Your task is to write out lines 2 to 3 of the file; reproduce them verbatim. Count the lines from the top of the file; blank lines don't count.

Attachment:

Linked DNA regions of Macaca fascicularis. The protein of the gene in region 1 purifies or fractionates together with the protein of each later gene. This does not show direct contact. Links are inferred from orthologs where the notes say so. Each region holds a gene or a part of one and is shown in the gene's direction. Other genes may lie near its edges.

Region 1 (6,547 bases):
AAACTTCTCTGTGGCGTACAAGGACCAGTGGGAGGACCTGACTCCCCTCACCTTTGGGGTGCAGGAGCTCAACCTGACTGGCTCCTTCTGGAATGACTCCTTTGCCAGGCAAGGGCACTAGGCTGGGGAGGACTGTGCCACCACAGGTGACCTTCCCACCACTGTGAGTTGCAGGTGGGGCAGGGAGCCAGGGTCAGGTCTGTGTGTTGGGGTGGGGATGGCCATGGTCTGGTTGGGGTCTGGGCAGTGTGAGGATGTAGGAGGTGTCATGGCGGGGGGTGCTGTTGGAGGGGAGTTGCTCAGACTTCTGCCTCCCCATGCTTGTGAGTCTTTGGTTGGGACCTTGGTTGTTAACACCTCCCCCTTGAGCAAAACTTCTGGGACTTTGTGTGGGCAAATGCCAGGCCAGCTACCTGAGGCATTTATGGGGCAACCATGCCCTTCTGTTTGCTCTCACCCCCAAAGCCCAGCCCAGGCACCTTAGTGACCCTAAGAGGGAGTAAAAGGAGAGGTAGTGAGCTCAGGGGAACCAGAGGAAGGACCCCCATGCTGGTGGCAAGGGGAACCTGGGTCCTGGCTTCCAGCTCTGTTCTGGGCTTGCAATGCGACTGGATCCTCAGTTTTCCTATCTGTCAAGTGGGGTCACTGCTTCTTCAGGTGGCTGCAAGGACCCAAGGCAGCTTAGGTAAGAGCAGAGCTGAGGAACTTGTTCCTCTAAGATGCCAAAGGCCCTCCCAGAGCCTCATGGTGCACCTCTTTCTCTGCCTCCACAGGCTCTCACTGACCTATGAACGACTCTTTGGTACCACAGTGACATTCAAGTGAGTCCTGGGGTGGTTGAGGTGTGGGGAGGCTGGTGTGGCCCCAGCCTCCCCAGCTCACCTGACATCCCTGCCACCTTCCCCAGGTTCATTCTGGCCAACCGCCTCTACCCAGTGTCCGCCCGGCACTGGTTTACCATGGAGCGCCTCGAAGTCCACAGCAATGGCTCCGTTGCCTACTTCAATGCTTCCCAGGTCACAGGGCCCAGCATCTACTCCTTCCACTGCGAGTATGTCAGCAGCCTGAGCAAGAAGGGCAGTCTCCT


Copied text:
Region 1 (6,547 bases):
AAACTTCTCTGTGGCGTACAAGGACCAGTGGGAGGACCTGACTCCCCTCACCTTTGGGGTGCAGGAGCTCAACCTGACTGGCTCCTTCTGGAATGACTCCTTTGCCAGGCAAGGGCACTAGGCTGGGGAGGACTGTGCCACCACAGGTGACCTTCCCACCACTGTGAGTTGCAGGTGGGGCAGGGAGCCAGGGTCAGGTCTGTGTGTTGGGGTGGGGATGGCCATGGTCTGGTTGGGGTCTGGGCAGTGTGAGGATGTAGGAGGTGTCATGGCGGGGGGTGCTGTTGGAGGGGAGTTGCTCAGACTTCTGCCTCCCCATGCTTGTGAGTCTTTGGTTGGGACCTTGGTTGTTAACACCTCCCCCTTGAGCAAAACTTCTGGGACTTTGTGTGGGCAAATGCCAGGCCAGCTACCTGAGGCATTTATGGGGCAACCATGCCCTTCTGTTTGCTCTCACCCCCAAAGCCCAGCCCAGGCACCTTAGTGACCCTAAGAGGGAGTAAAAGGAGAGGTAGTGAGCTCAGGGGAACCAGAGGAAGGACCCCCATGCTGGTGGCAAGGGGAACCTGGGTCCTGGCTTCCAGCTCTGTTCTGGGCTTGCAATGCGACTGGATCCTCAGTTTTCCTATCTGTCAAGTGGGGTCACTGCTTCTTCAGGTGGCTGCAAGGACCCAAGGCAGCTTAGGTAAGAGCAGAGCTGAGGAACTTGTTCCTCTAAGATGCCAAAGGCCCTCCCAGAGCCTCATGGTGCACCTCTTTCTCTGCCTCCACAGGCTCTCACTGACCTATGAACGACTCTTTGGTACCACAGTGACATTCAAGTGAGTCCTGGGGTGGTTGAGGTGTGGGGAGGCTGGTGTGGCCCCAGCCTCCCCAGCTCACCTGACATCCCTGCCACCTTCCCCAGGTTCATTCTGGCCAACCGCCTCTACCCAGTGTCCGCCCGGCACTGGTTTACCATGGAGCGCCTCGAAGTCCACAGCAATGGCTCCGTTGCCTACTTCAATGCTTCCCAGGTCACAGGGCCCAGCATCTACTCCTTCCACTGCGAGTATGTCAGCAGCCTGAGCAAGAAGGGCAGTCTCCT